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History of Coca-Cola
Transcript of History of Coca-Cola
were sold for 5 cents per glass. During the first year,
sales averaged at nine servings per day in
Atlanta. Today, daily servings of Coca-Cola beverages
are estimated at 1.8 billion globally. Right before his death in 1888, just two years after creating what was to become the world's #1-selling sparkling beverage, Dr. Pemberton sold parts of his business to a number of parties, with most of the interest sold to Atlanta businessman, Asa G. Candler. With Mr. Candler's leadership, distribution of Coca-Cola expanded to soda fountains beyond Atlanta. In 1894, impressed by the growing demand for Coca-Cola and the desire to make the beverage portable, Joseph Biedenharn installed bottling machinery in the back of his Mississippi soda fountain, becoming the first to put Coca-Cola in bottles Large scale bottling was made possible just five years later, when in 1899, three businessmen in Chattanooga, Tennessee secured exclusive rights to bottle and sell Coca-Cola. The three entrepreneurs purchased the bottling rights from Asa Candler for just $1. Benjamin Thomas, Joseph Whitehead and John Lupton developed what became the Coca-Cola worldwide bottling system. Among the biggest challenges for early bottlers, were imitations of the beverage by competitors. The bottlers agreed that a distinctive beverage needed a standard and distinctive bottle, and in 1916, the bottlers approved the unique contour bottle. The new Coca-Cola bottle was so unique it could be recognized in the dark and it effectively set the brand apart from anyone else. The contoured Coca-Cola bottle was trademarked in 1977 The first marketing efforts in Coca-Cola history were through coupons promoting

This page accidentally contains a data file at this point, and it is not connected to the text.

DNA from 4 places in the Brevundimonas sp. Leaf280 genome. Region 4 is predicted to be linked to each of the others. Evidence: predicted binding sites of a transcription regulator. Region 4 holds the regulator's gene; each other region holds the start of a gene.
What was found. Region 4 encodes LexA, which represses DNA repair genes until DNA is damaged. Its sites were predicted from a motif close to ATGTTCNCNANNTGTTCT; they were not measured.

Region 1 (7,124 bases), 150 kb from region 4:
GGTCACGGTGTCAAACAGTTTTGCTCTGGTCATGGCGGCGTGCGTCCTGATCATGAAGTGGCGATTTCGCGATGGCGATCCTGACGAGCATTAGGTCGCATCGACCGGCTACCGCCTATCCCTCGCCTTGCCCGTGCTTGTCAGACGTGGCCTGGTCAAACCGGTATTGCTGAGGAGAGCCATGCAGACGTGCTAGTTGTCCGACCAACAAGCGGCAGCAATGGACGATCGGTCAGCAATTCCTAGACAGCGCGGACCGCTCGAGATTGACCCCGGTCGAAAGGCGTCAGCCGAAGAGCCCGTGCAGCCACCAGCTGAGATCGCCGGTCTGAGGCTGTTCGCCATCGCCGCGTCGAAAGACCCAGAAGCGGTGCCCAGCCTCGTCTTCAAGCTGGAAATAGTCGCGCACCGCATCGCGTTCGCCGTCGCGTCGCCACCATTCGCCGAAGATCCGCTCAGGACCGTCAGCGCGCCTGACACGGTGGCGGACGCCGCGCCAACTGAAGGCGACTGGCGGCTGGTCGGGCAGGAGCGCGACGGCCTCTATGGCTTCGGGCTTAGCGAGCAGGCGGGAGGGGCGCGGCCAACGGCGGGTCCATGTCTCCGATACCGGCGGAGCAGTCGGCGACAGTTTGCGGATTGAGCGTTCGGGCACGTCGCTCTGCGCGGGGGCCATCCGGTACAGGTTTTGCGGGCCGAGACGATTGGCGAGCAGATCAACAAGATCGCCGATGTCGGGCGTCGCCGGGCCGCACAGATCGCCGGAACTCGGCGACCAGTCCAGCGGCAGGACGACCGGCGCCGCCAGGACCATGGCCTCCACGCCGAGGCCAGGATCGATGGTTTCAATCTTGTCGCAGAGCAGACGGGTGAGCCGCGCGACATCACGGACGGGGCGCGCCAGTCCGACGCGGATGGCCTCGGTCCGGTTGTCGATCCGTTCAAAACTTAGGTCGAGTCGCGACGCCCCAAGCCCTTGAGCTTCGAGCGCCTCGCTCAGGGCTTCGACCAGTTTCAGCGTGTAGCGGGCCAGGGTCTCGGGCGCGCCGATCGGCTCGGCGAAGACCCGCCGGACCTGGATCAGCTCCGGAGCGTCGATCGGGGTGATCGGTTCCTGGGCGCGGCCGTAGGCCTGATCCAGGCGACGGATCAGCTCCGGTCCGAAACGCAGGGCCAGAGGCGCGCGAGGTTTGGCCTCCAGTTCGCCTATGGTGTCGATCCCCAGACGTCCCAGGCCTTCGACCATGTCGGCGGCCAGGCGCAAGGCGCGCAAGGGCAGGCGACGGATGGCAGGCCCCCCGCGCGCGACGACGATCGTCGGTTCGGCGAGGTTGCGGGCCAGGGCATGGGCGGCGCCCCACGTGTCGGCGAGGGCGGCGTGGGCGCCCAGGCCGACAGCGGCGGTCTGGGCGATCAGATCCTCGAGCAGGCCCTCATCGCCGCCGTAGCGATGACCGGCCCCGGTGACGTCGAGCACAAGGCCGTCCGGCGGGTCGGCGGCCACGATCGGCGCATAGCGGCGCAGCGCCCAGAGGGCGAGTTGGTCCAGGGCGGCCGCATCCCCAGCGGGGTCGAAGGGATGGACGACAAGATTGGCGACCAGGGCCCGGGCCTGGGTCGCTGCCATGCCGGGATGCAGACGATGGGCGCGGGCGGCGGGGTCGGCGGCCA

free samples of the beverage. During the 1970's was when Coca-Cola's advertising started to reflect a brand connected with fun, friends and good times. In 1971 Hilltop Singers performed "I'd Like to Buy the World a Coke", and the 1979 "Have a Coke and a Smile" commercial featuring a young fan giving Pittsburgh Steeler, "Mean Joe Greene", a refreshing bottle of Coca-Cola was a few of the many ways the Coca-Cola Company used to advertise and market their product. In the early 60's, many women began to count their calories and watch their weight. Obviously, the sugary Coca-Cola was not an option for calorie-conscious consumers. Coke's solution? TaB, a drink sweetened with saccharine rather than sugar. In the 1980's, the sugary soda market began to decline Executives at Coca-Cola wondered, "Are people getting tired of Coke?" This thought, along with increased competition from Pepsi, made Coca-Cola to take a drastic measure. The research and development team kept a new soda hidden from almost everyone, even the bottlers. The team found that among test groups, "New" Coke was winning against Classic Coke in blind taste tests. However, researchers failed to tell one thing to their test subjects: The New Coke that they thought tasted better would completely replace the Classic Coke On April 23, 1985, New Coke was launched, but not without backlash from Classic Coke lovers. A group called the Old Cola Drinkers of America formed, and in July Coke had about 8,000 angry calls a day over the new formula. Also angry letters poured into Coca-Cola headquarters every day. The problem with New Coke was that it broke tradition. By 1980, Coke was an identifiable icon, and changing the taste was almost like changing people's lives. The taste of New Coke probably didn't offend them the most, it was the idea of New Coke that hurt fans of Coca-Cola. On July 10, 1985, it was announced that Coca-Cola classic would be returning to store shelves. Atlanta, Ga. remains the home of Coca-Cola. Downtown Atlanta houses The World of Coca-Cola, a museum dedicated to the life and popularity of the beverage. The museum houses the world's largest collection of Coke memorabilia, as well as a drink station that allows visitors to drink Coke products from around the world. In 2009, the "Open Happiness" campaign was unveiled globally. The central message of "Open Happiness" is an invitation to billions around the world to pause, refresh with a Coca-Cola, and continue to enjoy one of life's simple pleasures. Today the Colca Cola Company has over 3500 products worldwide. And is available in over 200 countries 127 years of Cola Cola As of now, Coca-Cola has been doing as well as it ever has been. In 2006, Coca-Cola and Coca-Cola Enterprises were ranked No. 1 and No. 2 on Fortune 500's list of best beverage companies. It has been ranked as one of the top companies to work for. As of 2000, it was the top-ranked soda in the United States.